Let them in

When the proposed $20 Billion merger of Shaw into Rogers was first announced, a few days ago, my initial reaction was: Rita Trichur, writing in the Globe and Mail, explains that: First, Rogers’ “friendly deal to acquire Shaw for $20.4-billion was inevitable. Their long-standing agreement to not compete in each other’s respective home turf (RogersContinue reading “Let them in”

CANZUK, again.

Nigel Wright, who was Chief of Staff to Prime Minister Stephen Harper (and who resigned when it was discovered that he used his own money to repay some of Senator Mike Duffy’s misappropriated expenses) and is now the (London based) Senior Managing Director of the multi-billion dollar Onex Corporation, says, in a piece published byContinue reading “CANZUK, again.”

Another Ooops

I see in an article by Patrick Brethour in the Globe and Mail that “Since the early days of the pandemic, the federal Liberal government has pointed to rock-bottom interest rates as a key reason why their spend-in-all-directions fiscal approach will not drive Canada into a debt wall …[and] … In the fall economic statement,Continue reading “Another Ooops”

This looks about right

David Parkins, drawing in the Globe and Mail, seems to see the current situation very clearly: Reconciling the Conservative Party‘s commitment to listen to Canadians (Policy 161 ~ which I discussed yesterday) with the realities of winning election by NOT alienating voters is hard.

The end of the CPC?

There are those who believe that the Conservative Party of Canada suffers from some sort of political suicide ideation. There seem to be factions in the Party that are emotionally incapable of accepting any sort of compromise or moderation. The Campaign Life Coalition might be one of them. I see, in an article in theContinue reading “The end of the CPC?”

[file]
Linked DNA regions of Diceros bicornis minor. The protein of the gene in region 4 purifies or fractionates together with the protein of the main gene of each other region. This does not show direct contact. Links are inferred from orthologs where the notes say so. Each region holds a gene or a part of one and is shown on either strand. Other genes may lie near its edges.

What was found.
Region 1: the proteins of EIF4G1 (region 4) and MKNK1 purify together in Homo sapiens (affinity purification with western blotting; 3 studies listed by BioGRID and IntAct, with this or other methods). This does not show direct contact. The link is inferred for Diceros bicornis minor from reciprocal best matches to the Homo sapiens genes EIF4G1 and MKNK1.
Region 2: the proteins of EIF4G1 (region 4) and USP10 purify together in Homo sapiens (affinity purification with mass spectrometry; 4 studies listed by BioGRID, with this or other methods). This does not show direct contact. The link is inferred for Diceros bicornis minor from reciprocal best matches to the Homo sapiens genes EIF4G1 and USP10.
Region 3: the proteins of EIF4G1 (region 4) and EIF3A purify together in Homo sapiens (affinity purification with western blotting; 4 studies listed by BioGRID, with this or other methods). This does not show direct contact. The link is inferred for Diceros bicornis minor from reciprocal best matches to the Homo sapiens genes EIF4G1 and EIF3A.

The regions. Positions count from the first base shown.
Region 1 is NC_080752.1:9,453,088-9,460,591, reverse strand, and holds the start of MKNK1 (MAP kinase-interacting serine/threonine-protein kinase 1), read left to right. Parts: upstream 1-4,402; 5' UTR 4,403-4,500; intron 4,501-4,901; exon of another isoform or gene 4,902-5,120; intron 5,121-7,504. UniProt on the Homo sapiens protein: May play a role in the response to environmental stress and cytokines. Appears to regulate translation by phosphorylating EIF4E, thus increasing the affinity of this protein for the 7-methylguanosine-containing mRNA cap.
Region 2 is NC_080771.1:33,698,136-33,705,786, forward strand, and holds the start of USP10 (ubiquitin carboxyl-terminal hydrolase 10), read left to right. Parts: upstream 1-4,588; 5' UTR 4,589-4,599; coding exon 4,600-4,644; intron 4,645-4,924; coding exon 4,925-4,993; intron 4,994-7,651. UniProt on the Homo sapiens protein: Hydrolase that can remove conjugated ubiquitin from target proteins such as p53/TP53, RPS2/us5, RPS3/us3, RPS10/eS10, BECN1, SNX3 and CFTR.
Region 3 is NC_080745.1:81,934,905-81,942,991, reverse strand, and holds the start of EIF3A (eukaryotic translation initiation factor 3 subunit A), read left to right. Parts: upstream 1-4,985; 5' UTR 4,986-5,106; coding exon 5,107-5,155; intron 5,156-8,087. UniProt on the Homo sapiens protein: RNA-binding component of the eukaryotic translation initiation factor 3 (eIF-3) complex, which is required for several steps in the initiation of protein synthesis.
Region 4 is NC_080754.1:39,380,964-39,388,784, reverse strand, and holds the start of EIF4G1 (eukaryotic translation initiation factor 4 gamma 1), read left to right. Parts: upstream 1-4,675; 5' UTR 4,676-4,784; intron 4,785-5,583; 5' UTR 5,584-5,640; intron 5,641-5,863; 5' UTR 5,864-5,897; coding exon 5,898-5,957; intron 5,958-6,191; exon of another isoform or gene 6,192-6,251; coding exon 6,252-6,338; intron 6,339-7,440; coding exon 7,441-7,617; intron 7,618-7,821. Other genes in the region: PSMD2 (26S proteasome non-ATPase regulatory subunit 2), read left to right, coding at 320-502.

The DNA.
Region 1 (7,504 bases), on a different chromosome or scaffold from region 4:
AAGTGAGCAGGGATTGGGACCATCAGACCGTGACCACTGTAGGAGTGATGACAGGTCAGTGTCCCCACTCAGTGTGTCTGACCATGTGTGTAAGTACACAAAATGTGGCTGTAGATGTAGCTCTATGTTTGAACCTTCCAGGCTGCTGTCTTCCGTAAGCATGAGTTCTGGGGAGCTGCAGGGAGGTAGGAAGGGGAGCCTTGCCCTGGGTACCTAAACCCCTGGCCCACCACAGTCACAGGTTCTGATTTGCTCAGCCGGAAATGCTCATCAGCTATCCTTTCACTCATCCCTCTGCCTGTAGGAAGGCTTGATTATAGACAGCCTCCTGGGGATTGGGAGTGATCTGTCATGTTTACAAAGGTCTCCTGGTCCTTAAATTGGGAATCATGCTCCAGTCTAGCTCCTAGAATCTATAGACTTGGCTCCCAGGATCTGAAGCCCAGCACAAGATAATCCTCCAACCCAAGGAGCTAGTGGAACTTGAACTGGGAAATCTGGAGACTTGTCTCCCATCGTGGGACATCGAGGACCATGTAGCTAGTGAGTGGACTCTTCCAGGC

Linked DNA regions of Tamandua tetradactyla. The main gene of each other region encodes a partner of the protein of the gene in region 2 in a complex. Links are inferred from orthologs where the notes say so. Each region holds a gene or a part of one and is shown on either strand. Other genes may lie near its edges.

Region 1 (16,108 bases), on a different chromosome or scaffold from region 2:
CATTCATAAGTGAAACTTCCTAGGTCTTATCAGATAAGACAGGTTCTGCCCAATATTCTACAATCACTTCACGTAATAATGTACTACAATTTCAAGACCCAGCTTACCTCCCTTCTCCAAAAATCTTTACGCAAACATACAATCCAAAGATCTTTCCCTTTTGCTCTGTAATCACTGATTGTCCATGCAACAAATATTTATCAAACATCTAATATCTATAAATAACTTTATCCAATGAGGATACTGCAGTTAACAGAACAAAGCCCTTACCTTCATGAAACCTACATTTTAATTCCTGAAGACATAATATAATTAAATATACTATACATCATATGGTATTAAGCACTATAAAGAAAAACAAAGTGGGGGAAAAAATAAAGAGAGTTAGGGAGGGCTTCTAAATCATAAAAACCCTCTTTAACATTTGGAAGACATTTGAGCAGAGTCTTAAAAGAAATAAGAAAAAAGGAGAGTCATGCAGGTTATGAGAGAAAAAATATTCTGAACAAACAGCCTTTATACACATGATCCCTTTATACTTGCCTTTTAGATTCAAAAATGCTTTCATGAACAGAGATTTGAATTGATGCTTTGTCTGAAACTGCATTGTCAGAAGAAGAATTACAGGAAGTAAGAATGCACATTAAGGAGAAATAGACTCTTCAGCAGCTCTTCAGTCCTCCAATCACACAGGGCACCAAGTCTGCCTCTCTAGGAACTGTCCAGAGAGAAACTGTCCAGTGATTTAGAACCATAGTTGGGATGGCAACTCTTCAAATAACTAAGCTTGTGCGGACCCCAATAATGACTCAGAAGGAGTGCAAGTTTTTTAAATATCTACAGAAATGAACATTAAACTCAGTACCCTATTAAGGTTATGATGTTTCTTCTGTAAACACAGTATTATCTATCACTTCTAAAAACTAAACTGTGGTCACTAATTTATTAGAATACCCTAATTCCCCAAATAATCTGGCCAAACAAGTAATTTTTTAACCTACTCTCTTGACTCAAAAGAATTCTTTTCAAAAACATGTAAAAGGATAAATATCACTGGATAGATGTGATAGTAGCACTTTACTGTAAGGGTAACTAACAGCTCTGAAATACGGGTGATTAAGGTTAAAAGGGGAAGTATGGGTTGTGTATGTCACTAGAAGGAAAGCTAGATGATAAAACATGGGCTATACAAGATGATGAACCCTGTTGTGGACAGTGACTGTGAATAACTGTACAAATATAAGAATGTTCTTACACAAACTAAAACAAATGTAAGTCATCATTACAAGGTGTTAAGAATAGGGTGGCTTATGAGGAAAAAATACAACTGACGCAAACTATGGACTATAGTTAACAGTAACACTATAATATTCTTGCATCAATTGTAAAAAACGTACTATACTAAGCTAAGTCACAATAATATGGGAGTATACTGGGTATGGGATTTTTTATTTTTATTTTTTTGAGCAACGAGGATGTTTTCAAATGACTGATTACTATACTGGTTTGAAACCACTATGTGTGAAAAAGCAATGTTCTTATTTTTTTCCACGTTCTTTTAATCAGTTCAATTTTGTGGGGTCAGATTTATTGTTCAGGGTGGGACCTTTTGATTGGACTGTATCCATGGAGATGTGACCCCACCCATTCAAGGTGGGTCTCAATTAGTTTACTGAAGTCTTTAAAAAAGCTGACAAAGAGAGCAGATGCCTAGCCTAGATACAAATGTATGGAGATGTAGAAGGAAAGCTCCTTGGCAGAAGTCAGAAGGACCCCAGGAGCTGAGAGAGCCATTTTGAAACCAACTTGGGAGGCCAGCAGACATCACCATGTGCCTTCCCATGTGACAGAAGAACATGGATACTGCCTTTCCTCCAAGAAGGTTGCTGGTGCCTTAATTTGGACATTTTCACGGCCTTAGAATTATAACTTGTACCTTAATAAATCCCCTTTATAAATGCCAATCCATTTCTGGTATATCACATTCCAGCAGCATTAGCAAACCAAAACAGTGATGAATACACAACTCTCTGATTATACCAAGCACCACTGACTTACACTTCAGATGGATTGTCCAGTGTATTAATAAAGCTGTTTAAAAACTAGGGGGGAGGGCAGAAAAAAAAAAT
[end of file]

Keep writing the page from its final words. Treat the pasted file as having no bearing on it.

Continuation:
It’s simple

In a recent column in the Globe and Mail, John Ibbitson writes that “Our immigration system is geared to attracting high-skilled workers in the professions and trades. But our economy also depends on people whose work we undervalue, and they too should be welcomed to Canada as permanent residents … [because as Usha George, directorContinue reading “It’s simple”

It’s not funny …

I was really not laughing when I saw, a few days ago, on Fox News (but it was the same story everywhere) that “The Electric Reliability Council of Texas (ERCOT) told the Austin American Statesman that roughly 12,000 megawatts of Texas’ wind generation capacity had been hampered as of Sunday due to frozen wind turbines.” I’ve spent aContinue reading “It’s not funny …”

Remember CD Howe?

Not many people, unless you’re my age or older, remember when CD Howe was in the news almost every day, even on the cover of Time magazine. Canada was on the move, Canada had emerged from the Second World War and from Korea as a leading middle power and we were growing by leaps andContinue reading “Remember CD Howe?”

I am hopeful …

… that Erin O’Tool’s recent shuffle of his shadow cabinet which sees Pierre Poilievre moved to be the critic for Jobs and Industry a “portfolio” which does not exist in the Trudeau cabinet signals two things: A laser-like focus on working and middle-class Canadians ~ the ones, especially, in the suburbs and smaller communities inContinue reading “I am hopeful …”

An opportunity

So, I saw two things: First, on my own social media feed, in response to my contention that a (reported) majority of Canadians is wrong and Canada must become “bigger and better” in the 21st century by adapting our immigration regime to accepting many more immigrants, year-after-year and decade-after-decade, there was this: That’s arrant nonsenseContinue reading “An opportunity”